The Professor is then given drinks to calm his nerves, leading to his becoming pleasantly inebriated as he is serenaded by Lola. Lola sings of how she is falling in love again, and can't help it. The song is once again prophetic (like the sad clown and the Shakespearian references) of things to come.

    He wakes up in Lola's bed the next morning. Lola has a singing bird which comes as a delight to the Professor. She prepares breakfast for the two of them, which leads to the final part of her plan to trap her new love interest. The Professor runs to school when he hears the school bells. Because he is so late for class, a student is able to draw intricate drawings of the Professor's antics the previous night including one that depicts him as Cupid in love with Lola. The Professor tries to punish the students, but can't keep them under control. The head of the school realises that Rath's authority has been undermined and decides that the his actions have damaged his reputation to the point where he should either resign or be dismissed.

    The Professor is left with no choice but to follow his heart and propose to Lola. He packs up his items from the classroom and goes to Lola. One shot of the Professor in the empty classroom shows his despair, as well as being another indication of things to come. The group of travelling artistes Lola is in are packing to leave for another town as the Professor arrives. He proposes to marry to keep her. This leads first to her laughing, but ultimately to the couple marrying.

    Wedding music is played as the two have a reception with all of the other members of the traveling show. The Magician then makes eggs appear from the Professor's nose to the delight of everyone. The eggs cause Lola to begin clucking like a chicken, in turn causing the Professor to crow like a rooster.

    Early in the relationship the Professor sees some postcards spilling from Lola's suitcase, which he objects to strongly. He states that as long as he has a penny to his name, they will not sell those postcards. Lola keeps them just in case, which turns out to be not too much later as the next time the Professor is shown he is selling the postcards at a show. This is the first scene in which the Professor is shown as being lower than the others in this group. He has fallen from his former position and is now just the person that fails to sell postcards at show. Even Lola begins to talk down to him at this time. The Professor seems to be at his breaking point and leaves during the humiliating talk aimed at him by the others in this group. However, he quickly returns to Lola.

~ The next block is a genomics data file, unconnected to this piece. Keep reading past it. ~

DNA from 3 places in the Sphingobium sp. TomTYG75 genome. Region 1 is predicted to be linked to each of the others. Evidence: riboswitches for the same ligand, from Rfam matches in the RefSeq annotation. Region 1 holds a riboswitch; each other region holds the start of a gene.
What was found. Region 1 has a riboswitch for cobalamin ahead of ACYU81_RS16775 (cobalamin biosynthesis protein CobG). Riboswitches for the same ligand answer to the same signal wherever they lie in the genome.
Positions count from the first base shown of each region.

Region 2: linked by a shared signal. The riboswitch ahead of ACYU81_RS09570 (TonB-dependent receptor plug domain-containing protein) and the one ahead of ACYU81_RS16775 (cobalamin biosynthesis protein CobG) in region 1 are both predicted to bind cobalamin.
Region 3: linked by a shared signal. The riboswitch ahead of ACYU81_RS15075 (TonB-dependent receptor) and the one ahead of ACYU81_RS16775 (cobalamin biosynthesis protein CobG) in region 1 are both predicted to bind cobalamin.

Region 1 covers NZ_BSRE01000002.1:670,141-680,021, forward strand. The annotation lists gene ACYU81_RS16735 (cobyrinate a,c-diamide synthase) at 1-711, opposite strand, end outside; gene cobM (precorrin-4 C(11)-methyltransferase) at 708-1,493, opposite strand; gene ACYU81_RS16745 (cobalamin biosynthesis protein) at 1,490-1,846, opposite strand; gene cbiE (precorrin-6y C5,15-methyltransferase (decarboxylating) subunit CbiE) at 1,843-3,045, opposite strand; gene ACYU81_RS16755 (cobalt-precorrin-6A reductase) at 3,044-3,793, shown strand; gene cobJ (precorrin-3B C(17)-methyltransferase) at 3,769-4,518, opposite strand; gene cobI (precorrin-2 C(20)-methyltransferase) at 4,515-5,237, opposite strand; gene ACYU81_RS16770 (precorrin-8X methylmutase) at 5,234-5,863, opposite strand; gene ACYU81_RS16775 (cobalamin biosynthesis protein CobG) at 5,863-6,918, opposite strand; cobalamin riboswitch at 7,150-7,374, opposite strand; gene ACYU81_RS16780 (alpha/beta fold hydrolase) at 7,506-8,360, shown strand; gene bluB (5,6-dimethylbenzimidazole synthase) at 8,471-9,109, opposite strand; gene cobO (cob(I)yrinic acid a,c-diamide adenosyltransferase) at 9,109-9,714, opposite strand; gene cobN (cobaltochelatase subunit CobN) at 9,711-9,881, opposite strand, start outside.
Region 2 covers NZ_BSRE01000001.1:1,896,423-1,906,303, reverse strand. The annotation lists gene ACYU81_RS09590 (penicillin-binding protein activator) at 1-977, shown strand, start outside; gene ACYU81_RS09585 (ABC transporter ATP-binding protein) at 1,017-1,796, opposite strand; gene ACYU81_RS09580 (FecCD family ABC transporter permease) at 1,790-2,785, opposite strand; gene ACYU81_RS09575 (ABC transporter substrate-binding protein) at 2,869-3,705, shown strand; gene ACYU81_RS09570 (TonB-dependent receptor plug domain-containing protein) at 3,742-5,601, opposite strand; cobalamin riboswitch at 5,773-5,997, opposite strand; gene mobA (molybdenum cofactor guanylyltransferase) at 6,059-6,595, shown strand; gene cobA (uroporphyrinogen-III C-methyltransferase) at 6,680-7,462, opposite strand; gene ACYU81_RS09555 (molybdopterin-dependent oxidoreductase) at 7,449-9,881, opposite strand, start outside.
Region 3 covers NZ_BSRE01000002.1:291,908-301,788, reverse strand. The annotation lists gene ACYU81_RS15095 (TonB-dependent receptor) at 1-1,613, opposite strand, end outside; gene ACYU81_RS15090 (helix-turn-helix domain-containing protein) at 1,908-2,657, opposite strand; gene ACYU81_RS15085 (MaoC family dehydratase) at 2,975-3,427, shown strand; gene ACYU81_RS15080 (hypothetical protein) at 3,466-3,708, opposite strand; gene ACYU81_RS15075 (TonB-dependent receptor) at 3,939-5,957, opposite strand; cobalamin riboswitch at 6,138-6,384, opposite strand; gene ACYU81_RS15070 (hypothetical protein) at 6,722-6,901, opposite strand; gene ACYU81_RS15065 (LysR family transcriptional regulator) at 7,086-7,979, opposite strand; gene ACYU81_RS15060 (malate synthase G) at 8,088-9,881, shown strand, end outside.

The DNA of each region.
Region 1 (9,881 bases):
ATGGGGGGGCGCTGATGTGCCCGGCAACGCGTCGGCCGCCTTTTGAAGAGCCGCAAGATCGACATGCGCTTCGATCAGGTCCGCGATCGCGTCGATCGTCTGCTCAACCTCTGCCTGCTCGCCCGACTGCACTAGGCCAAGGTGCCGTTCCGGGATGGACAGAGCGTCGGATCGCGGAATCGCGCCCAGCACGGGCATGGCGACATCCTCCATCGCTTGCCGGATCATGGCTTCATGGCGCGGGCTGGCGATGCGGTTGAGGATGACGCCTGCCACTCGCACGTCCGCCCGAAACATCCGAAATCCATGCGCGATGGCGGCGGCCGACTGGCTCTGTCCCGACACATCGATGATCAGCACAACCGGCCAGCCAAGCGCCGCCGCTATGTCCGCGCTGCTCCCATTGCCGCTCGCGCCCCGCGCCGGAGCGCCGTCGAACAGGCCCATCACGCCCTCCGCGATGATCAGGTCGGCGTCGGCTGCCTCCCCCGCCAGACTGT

Lola has the Professor assist in getting her ready for the next show. He takes her curler and burns a page of a calendar. This signifies the passage of time, which changes from days to the year 1925 to the year 1929. The Professor is now playing with clown make-up and appears to be a shadow of his former self as he applies a clown nose and wig in front of a mirror. It now seems that he has become the sad clown from earlier in the film.

    As the Professor is preparing his costume, the Magician enters to tell him that the next town they will be visiting is the Professor's hometown and that they will be performing at the Blue Angel. The Magician seems to be in extra high spirits because the show is a sell-out because of the top attraction: the former professor turned clown!

    The group arrives at the new venue just as some performers are leaving. The Strongman, Mazeppa (Hans Albers) decides to stay a little longer when he sees Lola. Mazeppa is sure he is in love with Lola and pursues her. Lola seems to be faithful to her husband despite Mazeppa's clear interest in her.

    Before his big performance the Professor is prepped by the Magician. During this process the Professor just stares coldly into space, a shell of a person just sitting in a chair. The Magician constantly encourages the blank-faced Immanuel to perform well. Meanwhile Mazeppa and Lola walk past the Professor together poking fun at him, which does not stir any emotion in him. Before he can do anything or find the source of the laughter upstairs he must go on stage. Lola even comes downstairs to force the scared-looking Professor onstage.

    Finally the Professor makes his big stage debut with the Magician. The confused Clown or former Professor is then humiliated by the Magician who breaks eggs on the Clown's head as he watches Lola flirting with Mazeppa backstage. Finally the Professor appears to crack up mentally, crowing wildly like a rooster at the Magician's command. He continues to crow as he chases Lola trying to kill her. His attack is eventually stopped by a group of men led by Mazeppa. They wrap the Professor up in a strait-jacket.

    Once the Professor has finally calmed down the Magician tries to reason with him. The Magician promises to take care of the situation for the Professor after undoing the strait-jacket. Once the Professor is alone he takes a coat and hat and sneaks out. As he sneaks away he hears Lola singing the "falling in love again" song, which is obviously directed at a new man. The Professor slowly stumbles through the streets until he reaches his old school. He rings on the bell until someone opens the door. The Professor stumbles past this person and into his former classroom. He collapses grasping onto his desk, mirroring the scene in which he left the school for the first time. The Man at the door finds the Professor at the desk and attempts to remove him from it, but is unsuccessful. He leaves the Professor grasping the desk as a lone spot light shines on him and bells ring in the background.